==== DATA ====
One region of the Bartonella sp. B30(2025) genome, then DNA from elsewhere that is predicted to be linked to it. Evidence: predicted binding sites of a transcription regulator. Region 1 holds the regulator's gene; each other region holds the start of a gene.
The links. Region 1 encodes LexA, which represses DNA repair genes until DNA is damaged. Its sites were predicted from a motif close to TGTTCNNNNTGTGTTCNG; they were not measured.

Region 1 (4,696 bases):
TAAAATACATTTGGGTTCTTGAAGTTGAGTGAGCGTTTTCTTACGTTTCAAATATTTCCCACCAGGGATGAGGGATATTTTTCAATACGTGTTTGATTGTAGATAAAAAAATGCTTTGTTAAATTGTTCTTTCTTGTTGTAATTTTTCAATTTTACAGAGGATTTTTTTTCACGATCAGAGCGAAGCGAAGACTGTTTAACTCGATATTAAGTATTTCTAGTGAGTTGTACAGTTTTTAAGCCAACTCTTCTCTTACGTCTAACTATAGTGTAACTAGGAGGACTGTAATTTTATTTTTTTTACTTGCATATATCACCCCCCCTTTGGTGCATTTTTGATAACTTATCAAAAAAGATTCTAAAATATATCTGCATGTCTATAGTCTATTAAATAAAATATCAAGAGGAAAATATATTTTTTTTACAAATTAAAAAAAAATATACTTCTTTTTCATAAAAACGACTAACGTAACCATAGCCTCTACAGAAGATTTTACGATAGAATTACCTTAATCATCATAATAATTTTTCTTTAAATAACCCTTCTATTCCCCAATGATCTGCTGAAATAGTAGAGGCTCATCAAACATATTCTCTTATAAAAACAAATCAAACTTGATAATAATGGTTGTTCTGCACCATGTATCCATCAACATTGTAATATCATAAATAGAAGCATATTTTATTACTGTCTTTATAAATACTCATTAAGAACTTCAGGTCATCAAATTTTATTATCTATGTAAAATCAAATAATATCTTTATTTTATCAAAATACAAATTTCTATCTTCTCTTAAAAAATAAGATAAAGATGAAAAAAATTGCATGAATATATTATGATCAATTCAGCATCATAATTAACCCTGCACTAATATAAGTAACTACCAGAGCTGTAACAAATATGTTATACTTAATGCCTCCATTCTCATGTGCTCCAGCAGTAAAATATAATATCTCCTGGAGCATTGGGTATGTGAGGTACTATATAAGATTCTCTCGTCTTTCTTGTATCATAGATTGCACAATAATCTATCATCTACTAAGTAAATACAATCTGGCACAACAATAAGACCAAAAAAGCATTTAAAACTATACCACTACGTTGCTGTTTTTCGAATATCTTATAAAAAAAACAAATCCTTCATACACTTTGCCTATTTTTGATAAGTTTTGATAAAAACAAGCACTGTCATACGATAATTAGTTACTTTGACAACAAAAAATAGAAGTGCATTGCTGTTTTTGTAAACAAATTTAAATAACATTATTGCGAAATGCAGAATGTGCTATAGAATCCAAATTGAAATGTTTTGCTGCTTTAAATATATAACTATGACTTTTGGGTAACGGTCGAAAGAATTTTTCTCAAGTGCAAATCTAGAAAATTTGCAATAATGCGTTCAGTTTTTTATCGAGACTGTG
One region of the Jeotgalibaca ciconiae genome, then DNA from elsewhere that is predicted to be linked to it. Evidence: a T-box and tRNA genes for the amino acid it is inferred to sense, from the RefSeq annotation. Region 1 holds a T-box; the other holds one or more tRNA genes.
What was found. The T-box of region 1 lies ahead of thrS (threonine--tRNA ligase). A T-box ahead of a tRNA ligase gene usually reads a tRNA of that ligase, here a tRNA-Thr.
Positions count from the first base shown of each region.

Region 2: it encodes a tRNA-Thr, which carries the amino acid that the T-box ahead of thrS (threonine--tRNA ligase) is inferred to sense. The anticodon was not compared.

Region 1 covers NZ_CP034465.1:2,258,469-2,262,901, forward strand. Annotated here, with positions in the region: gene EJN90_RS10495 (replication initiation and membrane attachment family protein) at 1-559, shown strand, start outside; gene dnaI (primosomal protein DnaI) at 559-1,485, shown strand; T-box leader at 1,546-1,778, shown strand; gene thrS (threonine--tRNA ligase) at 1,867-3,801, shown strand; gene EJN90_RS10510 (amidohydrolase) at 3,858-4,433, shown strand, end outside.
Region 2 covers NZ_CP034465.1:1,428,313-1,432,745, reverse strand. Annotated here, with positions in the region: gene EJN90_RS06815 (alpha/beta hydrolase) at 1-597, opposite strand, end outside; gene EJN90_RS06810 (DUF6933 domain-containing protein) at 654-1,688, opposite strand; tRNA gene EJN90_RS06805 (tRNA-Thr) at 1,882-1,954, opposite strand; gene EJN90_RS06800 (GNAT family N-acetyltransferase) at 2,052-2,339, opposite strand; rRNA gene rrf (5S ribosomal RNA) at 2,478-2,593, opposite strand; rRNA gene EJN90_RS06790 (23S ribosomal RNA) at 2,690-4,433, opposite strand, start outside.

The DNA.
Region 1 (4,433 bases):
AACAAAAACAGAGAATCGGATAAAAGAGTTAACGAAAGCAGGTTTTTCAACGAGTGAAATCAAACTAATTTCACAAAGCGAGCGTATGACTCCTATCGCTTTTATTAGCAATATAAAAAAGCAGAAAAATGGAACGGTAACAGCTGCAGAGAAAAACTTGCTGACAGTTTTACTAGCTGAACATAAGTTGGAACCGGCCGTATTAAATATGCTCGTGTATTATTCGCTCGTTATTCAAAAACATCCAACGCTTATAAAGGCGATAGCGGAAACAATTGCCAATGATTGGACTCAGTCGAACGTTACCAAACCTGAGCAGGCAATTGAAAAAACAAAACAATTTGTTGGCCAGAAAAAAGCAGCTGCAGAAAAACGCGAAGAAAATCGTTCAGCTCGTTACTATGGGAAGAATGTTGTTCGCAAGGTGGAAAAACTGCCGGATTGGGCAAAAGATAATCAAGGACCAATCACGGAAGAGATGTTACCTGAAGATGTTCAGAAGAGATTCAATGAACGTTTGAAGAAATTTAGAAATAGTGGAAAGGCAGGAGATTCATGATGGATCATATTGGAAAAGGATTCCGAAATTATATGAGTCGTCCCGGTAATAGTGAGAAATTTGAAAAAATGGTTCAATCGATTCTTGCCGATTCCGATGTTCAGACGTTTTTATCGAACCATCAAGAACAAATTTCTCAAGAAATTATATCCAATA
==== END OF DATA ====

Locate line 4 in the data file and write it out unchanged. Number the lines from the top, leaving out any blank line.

TAAAATACATTTGGGTTCTTGAAGTTGAGTGAGCGTTTTCTTACGTTTCAAATATTTCCCACCAGGGATGAGGGATATTTTTCAATACGTGTTTGATTGTAGATAAAAAAATGCTTTGTTAAATTGTTCTTTCTTGTTGTAATTTTTCAATTTTACAGAGGATTTTTTTTCACGATCAGAGCGAAGCGAAGACTGTTTAACTCGATATTAAGTATTTCTAGTGAGTTGTACAGTTTTTAAGCCAACTCTTCTCTTACGTCTAACTATAGTGTAACTAGGAGGACTGTAATTTTATTTTTTTTACTTGCATATATCACCCCCCCTTTGGTGCATTTTTGATAACTTATCAAAAAAGATTCTAAAATATATCTGCATGTCTATAGTCTATTAAATAAAATATCAAGAGGAAAATATATTTTTTTTACAAATTAAAAAAAAATATACTTCTTTTTCATAAAAACGACTAACGTAACCATAGCCTCTACAGAAGATTTTACGATAGAATTACCTTAATCATCATAATAATTTTTCTTTAAATAACCCTTCTATTCCCCAATGATCTGCTGAAATAGTAGAGGCTCATCAAACATATTCTCTTATAAAAACAAATCAAACTTGATAATAATGGTTGTTCTGCACCATGTATCCATCAACATTGTAATATCATAAATAGAAGCATATTTTATTACTGTCTTTATAAATACTCATTAAGAACTTCAGGTCATCAAATTTTATTATCTATGTAAAATCAAATAATATCTTTATTTTATCAAAATACAAATTTCTATCTTCTCTTAAAAAATAAGATAAAGATGAAAAAAATTGCATGAATATATTATGATCAATTCAGCATCATAATTAACCCTGCACTAATATAAGTAACTACCAGAGCTGTAACAAATATGTTATACTTAATGCCTCCATTCTCATGTGCTCCAGCAGTAAAATATAATATCTCCTGGAGCATTGGGTATGTGAGGTACTATATAAGATTCTCTCGTCTTTCTTGTATCATAGATTGCACAATAATCTATCATCTACTAAGTAAATACAATCTGGCACAACAATAAGACCAAAAAAGCATTTAAAACTATACCACTACGTTGCTGTTTTTCGAATATCTTATAAAAAAAACAAATCCTTCATACACTTTGCCTATTTTTGATAAGTTTTGATAAAAACAAGCACTGTCATACGATAATTAGTTACTTTGACAACAAAAAATAGAAGTGCATTGCTGTTTTTGTAAACAAATTTAAATAACATTATTGCGAAATGCAGAATGTGCTATAGAATCCAAATTGAAATGTTTTGCTGCTTTAAATATATAACTATGACTTTTGGGTAACGGTCGAAAGAATTTTTCTCAAGTGCAAATCTAGAAAATTTGCAATAATGCGTTCAGTTTTTTATCGAGACTGTG